Author(s): Bosire Obara Tom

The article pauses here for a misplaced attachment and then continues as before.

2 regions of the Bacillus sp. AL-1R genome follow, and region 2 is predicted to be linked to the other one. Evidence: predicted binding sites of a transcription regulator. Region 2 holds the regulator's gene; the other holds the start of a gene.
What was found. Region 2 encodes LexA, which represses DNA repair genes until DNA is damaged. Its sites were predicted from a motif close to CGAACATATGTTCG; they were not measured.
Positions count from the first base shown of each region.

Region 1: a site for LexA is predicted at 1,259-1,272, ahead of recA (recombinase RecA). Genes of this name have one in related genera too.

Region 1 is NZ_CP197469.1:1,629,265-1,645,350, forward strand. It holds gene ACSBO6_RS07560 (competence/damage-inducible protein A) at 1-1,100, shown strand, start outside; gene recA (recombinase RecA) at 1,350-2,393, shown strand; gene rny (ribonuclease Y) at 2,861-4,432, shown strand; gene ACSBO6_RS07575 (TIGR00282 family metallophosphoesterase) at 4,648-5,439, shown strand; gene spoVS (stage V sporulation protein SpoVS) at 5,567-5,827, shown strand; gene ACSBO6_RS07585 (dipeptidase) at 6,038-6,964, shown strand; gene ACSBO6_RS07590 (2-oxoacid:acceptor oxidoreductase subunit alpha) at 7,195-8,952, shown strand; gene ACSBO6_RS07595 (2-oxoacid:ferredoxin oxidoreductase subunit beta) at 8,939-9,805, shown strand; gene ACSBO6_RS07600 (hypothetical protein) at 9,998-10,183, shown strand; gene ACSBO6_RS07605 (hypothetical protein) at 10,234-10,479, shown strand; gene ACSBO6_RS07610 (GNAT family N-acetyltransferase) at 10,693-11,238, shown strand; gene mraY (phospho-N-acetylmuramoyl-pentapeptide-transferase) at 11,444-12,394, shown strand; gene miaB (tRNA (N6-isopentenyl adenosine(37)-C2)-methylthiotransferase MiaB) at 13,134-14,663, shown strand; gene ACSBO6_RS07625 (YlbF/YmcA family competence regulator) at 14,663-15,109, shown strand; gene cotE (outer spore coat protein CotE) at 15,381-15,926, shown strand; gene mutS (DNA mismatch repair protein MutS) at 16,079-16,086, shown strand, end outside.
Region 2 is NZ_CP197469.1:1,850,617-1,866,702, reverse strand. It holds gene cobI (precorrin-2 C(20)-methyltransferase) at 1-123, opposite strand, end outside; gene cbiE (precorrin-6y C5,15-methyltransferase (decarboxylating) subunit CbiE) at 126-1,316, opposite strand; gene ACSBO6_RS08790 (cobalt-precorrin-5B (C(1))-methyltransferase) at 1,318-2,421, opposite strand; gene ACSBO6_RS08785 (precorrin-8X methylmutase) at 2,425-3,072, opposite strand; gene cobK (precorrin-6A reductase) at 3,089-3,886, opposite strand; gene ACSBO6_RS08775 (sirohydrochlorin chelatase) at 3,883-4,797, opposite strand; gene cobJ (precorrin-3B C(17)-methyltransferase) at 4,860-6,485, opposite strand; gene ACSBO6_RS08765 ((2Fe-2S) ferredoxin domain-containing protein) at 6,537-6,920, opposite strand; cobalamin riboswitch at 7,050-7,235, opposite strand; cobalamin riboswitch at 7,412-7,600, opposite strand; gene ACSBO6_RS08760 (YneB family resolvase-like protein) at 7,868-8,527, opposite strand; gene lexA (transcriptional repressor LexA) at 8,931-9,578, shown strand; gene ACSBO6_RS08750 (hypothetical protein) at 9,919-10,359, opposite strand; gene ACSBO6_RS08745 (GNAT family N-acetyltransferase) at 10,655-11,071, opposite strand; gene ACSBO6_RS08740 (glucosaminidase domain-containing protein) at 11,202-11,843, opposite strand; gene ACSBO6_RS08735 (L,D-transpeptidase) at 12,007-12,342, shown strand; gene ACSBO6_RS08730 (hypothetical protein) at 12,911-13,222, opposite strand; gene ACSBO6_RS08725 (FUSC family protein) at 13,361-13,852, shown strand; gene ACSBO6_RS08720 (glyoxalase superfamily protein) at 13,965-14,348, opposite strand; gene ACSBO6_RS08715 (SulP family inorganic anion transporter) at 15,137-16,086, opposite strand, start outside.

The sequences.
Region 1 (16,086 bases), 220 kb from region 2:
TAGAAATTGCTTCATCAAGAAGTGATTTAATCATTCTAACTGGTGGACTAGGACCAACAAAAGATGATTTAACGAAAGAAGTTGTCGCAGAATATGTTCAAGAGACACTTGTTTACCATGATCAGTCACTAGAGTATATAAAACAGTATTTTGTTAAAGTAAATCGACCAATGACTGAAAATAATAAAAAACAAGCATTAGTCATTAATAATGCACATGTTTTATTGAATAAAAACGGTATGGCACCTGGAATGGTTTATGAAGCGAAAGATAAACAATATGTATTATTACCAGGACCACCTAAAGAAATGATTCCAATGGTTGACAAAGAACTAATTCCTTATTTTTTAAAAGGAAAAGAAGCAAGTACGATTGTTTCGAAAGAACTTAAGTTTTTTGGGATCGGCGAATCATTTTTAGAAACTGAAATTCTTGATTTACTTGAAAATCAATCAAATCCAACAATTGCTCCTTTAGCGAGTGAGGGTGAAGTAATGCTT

This thesis explores the place of the Bondo secret society, whose precondition for membership is female genital cutting (FGC), in Sierra Leone’s post-war politics. The Bondo society is considered a repository of gendered knowledge that bestows members with significant forms of power in the local social context. Members, especially Bondo society leaders, are dedicated to the continued practice of FGC even amidst calls for its eradication. The Bondo is much sought after and overwhelmingly supported by the political elite due to the role it plays in ordering community life and its position as the depository of cultural repertoires (Swidler, 2001:24). Most women gravitate towards the Bondo who also use it to shape and reshape their identity. For example, as part of post war recovery, I argue, the Bondo was employed by political actors to legitimate and extend the hegemony of political movements. This analysis, therefore, examines the complicated interplay of power between politicians and the Bondo society members in the context of an international outcry against the practice of FGC. The thesis argues that the Bondo society leaders are keen to maintain the status quo because of the forms of power accessible to them in the local socio-economic and political context. Faced with an over-arching discourse of eradication and change concerning the FGC procedure, the Bondo society has in turn fashioned a counter-discourse framed in terms of “defending traditional culture” to forestall changes that could affect the “privileges” they access. I explore the tensions of this situation in this thesis. That is, on the one hand, the tension brought about by opposition between the FGC reform agenda and the Bondo society members’ attempts to resist change in the ritual practice. On the other hand, I am concerned with the tension in the patronage they enjoy from politicians who are caught up in a double bind situation: they simultaneously need support from Bondo members but are, at the same time, reliant on international development aid. In exploring power from below, I examine Bondo society’s community stock of knowledge and how this symbolic power is employed in Sierra Leonean politics. This does not lead to a vindication of FGC but underscores the complex social, economic and political meanings embedded in the Bondo and in discourses of power in Sierra Leone. The thesis points out that eradication advocates need to take account of the various dimensions of the Bondo society’s embeddedness in relation to both state and society.